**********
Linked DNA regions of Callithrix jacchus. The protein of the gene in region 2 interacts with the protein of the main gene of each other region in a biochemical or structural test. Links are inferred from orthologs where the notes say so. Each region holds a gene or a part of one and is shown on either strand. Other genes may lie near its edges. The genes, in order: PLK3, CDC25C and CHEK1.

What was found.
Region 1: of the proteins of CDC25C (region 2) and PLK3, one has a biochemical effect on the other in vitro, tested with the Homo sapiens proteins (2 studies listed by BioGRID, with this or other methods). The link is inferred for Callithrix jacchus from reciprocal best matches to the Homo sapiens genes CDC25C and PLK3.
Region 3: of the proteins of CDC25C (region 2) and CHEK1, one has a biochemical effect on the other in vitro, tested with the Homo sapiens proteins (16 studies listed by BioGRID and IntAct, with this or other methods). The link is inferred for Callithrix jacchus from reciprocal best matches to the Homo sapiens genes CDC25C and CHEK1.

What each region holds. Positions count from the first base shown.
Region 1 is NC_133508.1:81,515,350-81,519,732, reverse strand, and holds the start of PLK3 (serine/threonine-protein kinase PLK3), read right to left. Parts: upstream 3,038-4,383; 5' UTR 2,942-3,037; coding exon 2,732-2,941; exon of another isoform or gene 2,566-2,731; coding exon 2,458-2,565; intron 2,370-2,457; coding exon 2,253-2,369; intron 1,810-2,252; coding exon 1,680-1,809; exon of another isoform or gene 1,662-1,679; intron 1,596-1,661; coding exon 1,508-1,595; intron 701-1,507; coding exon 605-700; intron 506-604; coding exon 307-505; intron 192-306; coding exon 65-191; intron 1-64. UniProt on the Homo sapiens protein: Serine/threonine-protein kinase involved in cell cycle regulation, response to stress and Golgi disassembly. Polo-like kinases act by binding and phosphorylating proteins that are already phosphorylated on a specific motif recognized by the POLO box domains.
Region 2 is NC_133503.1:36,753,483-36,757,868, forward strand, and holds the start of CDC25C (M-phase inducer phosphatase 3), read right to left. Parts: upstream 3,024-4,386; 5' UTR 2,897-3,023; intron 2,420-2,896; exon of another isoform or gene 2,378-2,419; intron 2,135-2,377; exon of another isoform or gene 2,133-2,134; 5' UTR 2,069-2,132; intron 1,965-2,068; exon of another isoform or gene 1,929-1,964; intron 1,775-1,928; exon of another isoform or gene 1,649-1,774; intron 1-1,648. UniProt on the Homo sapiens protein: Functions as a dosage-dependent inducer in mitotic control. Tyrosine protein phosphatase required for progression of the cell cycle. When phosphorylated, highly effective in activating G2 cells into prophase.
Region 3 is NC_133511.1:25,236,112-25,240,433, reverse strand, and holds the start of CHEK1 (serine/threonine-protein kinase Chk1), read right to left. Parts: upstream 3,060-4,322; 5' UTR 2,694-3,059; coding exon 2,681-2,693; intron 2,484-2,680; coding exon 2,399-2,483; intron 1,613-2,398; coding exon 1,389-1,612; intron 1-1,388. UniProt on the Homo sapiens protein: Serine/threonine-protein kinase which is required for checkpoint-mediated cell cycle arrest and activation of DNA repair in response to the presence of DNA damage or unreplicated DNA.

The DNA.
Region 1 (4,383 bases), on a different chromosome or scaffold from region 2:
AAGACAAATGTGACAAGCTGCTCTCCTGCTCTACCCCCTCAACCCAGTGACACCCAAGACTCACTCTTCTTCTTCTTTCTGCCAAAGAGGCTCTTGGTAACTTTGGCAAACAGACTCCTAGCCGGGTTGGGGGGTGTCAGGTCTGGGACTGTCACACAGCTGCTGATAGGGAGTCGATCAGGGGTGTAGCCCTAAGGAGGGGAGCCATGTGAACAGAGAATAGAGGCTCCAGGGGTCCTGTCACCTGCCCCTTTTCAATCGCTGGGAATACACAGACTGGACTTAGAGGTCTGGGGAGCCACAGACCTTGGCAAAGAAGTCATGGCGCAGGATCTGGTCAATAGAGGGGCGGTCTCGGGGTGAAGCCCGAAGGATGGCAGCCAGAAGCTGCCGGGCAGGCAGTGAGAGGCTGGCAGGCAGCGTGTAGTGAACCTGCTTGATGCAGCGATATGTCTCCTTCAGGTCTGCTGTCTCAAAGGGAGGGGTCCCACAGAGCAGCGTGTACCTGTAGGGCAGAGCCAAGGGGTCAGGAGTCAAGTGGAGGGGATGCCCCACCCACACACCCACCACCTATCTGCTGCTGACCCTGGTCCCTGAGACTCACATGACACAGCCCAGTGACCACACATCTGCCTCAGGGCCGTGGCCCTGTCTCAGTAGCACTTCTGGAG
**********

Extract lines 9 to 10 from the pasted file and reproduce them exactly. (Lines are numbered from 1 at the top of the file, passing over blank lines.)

The DNA.
Region 1 (4,383 bases), on a different chromosome or scaffold from region 2: